Making camo dreams come true

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MARIANNA, Fla. (WJHG) -- Taylor Torbett may have down syndrome but that hasn't slowed her down. While her family makes sure she goes after her dreams, one dream has been unattainable until now. All thanks to a Panama City organization called Camo Dreams.

Some kids dream of going hunting or fishing, but because of physical barriers, it's just a dream. However, a local company is helping tear those barriers down. (WJHG/WECP)

"It's a non-profit that I started back in 2004 to take disabled and terminally ill kids on dream outdoor adventures," said founder and president of Camo Dreams Derek Fussell.

Taylor's dream is to go hunting for a deer.

"She and her dad are here for the weekend," said Fussell. "She's been hunting before with him sitting in the blind and everything but hasn't had the opportunity to see dad even shoot a deer with her so we're hoping this afternoon when they come out in the field that she's gonna pull the trigger on one herself."

While Taylor gets a first-class ride to the blind the rest of us have to hoof it so to speak a long, long, long way back into the woods.

"This is our 6th annual trip for Camo Dreams to come to Bontrager Whitetails in Marianna to do a dream hunt for a special needs child," said Fussell.

Dr. Daniel Bontrager has been gracious enough to open up his property for many of these dreams hunts. In fact, Camo Dreams couldn't make the trips happen without people all over the country offering services for no or reduced cost.

The process begins with parents or guardians filling out an application.

"Gives us some background information on the kid," said Fussell. "They're abilities, food likes, dislikes and stuff and what their dream is."

If it's within their power he and his team make it happen.

Fussell said, "Whether it be a caribou hunt in Alaska or an elk hunt, night vision hog hunt or fishing trip then we match them up with trips that we have available all over the country and take them and their parents, their family in many cases on a trip of a lifetime."

Fussell knows a thing or two about the outdoors. He's a wildlife biologist with the Florida Fish and Wildlife Conservation Commission. He started Camo Dreams after his mom was diagnosed with her third type of cancer.

"Squamous cell carcinoma that was in her throat," said Fussell. "We spent a month and a half at a hospital in Birmingham."

During that time his family received a lot of support. That's when he knew he wanted to give back and help others going through a tough time.

"I wanted to do something with the kids in the woods that I enjoy doing, hunting and fishing," said Fussell. "I reached out to Buck Masters American deer foundation. At the time Buck Masters was the only organization that I knew of doing trips for kids. They sent the first kid to us and it's snowballed from there. We've done over 70 trips in the last 15 years."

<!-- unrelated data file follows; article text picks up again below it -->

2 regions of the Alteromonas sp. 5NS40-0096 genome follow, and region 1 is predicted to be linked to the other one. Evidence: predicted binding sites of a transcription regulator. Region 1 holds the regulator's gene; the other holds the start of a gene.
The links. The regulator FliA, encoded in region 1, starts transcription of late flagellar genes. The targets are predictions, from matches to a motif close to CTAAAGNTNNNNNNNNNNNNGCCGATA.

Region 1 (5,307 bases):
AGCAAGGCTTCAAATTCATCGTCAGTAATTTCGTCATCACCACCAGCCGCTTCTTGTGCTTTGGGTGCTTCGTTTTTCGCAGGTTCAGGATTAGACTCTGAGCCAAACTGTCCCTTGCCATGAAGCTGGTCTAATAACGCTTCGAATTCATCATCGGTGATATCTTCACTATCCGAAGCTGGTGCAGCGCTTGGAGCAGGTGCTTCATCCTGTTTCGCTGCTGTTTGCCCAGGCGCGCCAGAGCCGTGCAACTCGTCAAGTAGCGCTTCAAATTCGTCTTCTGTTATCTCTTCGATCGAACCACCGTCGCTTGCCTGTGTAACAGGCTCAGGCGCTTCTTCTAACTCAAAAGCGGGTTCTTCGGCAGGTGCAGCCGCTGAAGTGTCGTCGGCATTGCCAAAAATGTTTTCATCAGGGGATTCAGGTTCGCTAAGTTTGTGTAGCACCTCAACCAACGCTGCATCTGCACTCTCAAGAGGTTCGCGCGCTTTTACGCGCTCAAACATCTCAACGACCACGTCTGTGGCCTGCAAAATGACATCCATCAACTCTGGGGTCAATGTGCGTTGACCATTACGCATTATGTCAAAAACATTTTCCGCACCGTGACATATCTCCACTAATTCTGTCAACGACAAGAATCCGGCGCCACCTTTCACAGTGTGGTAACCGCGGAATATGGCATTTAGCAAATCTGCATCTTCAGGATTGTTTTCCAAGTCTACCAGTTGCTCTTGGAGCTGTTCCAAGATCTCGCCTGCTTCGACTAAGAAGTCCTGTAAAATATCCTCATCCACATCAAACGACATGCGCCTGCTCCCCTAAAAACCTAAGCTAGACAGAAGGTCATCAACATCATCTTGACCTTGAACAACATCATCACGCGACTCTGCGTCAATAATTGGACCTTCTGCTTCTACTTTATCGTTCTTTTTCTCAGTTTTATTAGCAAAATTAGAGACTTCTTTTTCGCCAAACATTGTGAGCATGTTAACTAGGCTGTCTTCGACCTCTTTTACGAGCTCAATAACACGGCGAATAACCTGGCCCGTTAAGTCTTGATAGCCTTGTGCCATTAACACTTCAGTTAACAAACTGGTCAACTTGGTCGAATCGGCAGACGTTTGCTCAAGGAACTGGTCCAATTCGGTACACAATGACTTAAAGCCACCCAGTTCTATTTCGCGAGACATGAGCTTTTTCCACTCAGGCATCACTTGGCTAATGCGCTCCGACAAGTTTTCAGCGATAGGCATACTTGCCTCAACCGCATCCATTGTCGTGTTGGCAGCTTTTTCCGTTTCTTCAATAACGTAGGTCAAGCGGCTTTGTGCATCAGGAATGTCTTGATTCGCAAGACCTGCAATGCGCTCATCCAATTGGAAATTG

As you can imagine the trips can sometimes be a bit pricey so they do a fair amount of fundraising.

"We also make things happen for as little expense as possible," said Fussell. "A weekend like this for everybody, the family that is here and my pro staff helpers that are here, food for the weekend was $92 and we're eating steaks and hamburgers and fish fry."

For the children who have limited mobility or are in wheelchairs, Camo Dreams has access to specialized equipment.

"We have access to hydraulic stands that come all the way to the ground so we can get a kid in a wheelchair and then be able to put them in an elevated shooting position," explained Fussell. "We've got a customized peanut wagon that has a ramp that we can put them up in with their wheelchair if need be and roll it out in the field wherever we're hunting. We've got ground blinds. Then we've got accessories for the rifles that allows them to suck on a straw that pulls the trigger for them. We've got eye scope or scope cams that allow us to see without having to worry about eye relief and getting on the scope like we would traditionally, a regular hunter. We've got that equipment that we can actually make the gun remote. They don't have to hold it they don't have to be close to it for any recoil and then they can do all the mechanics to it with the sip and puff system.

Taylor, her father and three others set up in a blind and start the waiting game. Just as the sun is fading away Taylor's dream came true. A 6 point buck.

"We have help with the animal processing with different processors in the Panhandle," said Fussell. "We've got folks that help with taxidermy, Watford taxidermy is one of our sponsors."

Fussell doesn't get paid for his Camo Dreams job, so why does he do it?

"It puts a smile in my heart," said Fussell. "I do it for the smiles."

The kids have to be between the ages of 9 and 19.

If you're interested in knowing more about Camo Dreams, you can check out their Facebook page. You can also find them on Twitter, Instagram or email them at

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